Coming late to this party but I may have something to add. Sailingdog pretty much covered it but I would like to emphasize that the only long-term solution is ventilation. Dehumidifiers are just band-aids that do not really address the problem. If you can find a copy of the now out of print "The Warm Dry Boat", snap it up. It has all the answers.
In a nutshell, you have to bring fresh air in, through and out of the boat while circulating it through every locker and space in the vessel. The intake vent should be as far as possible from the exhaust vent to allow complete circulation so that water vapor created by cooking, heating and crew respiration, and just high humidity, is carried out of the boat.
We have three passive mushroom intake vents aft, two of them just inches from the transom, one passive exhaust vent over the head, one four inch solar exhaust vent in the forward hatch and one four inch 12V, 2 speed exhaust vent right forward at the bow. There are circulating fans in two of the lockers and passive vents all around to allow interior circulation. Air flows into the cockpit lockers, through a vent into the cabin, through the lockers forward into the forward cabin and head, helped through the lockers under the forward bunk with a circulating fan, and is drawn out through the three exhaust vents forward.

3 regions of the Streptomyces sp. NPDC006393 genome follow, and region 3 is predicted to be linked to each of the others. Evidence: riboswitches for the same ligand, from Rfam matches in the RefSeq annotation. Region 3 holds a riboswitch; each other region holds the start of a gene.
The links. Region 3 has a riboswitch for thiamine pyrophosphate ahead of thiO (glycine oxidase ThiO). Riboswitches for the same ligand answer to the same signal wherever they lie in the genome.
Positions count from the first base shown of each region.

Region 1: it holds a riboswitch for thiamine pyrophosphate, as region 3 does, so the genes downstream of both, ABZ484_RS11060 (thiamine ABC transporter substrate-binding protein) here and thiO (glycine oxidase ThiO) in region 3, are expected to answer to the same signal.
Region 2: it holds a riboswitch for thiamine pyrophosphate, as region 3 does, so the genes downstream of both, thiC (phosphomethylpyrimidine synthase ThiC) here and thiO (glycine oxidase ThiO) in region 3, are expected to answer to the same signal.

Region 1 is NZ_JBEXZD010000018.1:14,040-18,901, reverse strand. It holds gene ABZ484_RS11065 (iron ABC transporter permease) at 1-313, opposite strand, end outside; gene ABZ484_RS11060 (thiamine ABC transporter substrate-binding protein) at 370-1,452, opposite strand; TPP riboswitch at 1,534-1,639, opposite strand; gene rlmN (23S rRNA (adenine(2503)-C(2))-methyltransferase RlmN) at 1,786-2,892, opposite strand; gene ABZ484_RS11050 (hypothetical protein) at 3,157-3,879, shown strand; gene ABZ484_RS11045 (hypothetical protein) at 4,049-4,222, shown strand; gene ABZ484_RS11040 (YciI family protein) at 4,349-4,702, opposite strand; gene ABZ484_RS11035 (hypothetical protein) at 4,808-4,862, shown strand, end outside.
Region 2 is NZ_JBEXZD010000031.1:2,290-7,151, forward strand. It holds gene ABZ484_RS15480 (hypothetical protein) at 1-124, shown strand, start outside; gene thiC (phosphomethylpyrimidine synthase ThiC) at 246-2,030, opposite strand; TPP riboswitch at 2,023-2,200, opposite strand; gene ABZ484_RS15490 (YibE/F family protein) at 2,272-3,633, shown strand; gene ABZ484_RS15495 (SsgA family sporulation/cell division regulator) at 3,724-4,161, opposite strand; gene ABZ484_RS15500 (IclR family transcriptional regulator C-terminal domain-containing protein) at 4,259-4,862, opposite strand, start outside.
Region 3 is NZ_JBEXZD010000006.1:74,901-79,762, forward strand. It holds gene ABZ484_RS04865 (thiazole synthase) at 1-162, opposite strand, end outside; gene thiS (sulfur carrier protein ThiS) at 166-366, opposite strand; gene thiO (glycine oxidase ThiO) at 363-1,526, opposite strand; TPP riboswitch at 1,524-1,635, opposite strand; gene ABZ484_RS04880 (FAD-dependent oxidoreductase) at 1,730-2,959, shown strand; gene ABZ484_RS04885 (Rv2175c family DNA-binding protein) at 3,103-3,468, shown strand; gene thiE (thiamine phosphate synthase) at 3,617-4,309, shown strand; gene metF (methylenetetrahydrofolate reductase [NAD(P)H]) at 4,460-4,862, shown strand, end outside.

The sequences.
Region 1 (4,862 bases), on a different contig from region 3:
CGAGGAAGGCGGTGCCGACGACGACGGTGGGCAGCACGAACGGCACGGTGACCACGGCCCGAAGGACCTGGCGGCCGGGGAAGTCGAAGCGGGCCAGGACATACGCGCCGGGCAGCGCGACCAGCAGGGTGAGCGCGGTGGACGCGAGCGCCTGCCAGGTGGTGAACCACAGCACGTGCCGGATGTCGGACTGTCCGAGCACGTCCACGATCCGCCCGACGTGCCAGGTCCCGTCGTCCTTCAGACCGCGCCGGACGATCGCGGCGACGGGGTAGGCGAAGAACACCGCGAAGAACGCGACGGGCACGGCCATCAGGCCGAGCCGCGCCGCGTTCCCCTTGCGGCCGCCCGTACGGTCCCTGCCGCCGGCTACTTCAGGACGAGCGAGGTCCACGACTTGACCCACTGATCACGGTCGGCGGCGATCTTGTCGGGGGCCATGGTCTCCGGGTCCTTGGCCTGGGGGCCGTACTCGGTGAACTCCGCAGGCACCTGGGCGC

We found we had to create an air space under our mattress and settee cushions to prevent them getting soaked and mildewed from condensation in cold weather. We found a product similar to a loose weave 3M scrubbing pad that goes under the cushions to allow air flow.
In cold humid weather we still get a little condensation in the forward cabin at night but it is not much of a problem. I am considering adding another solar vent.
Or just sailing back to Hawaii so we can leave the hatch open
Over the holidays we left our boat for a month with the solar vent in the forward hatch the only active vent, turning off all the circulating fans and the 12V exhaust vent forward. When we returned to the boat she was dry and sweet smelling so I guess we can say this system works for us.
The book I mentioned, if you can find it, gives formulas for how much air flow per crew member and size of boat. It also has a table showing how much water vapor is created by various types of heating and cooking fuels.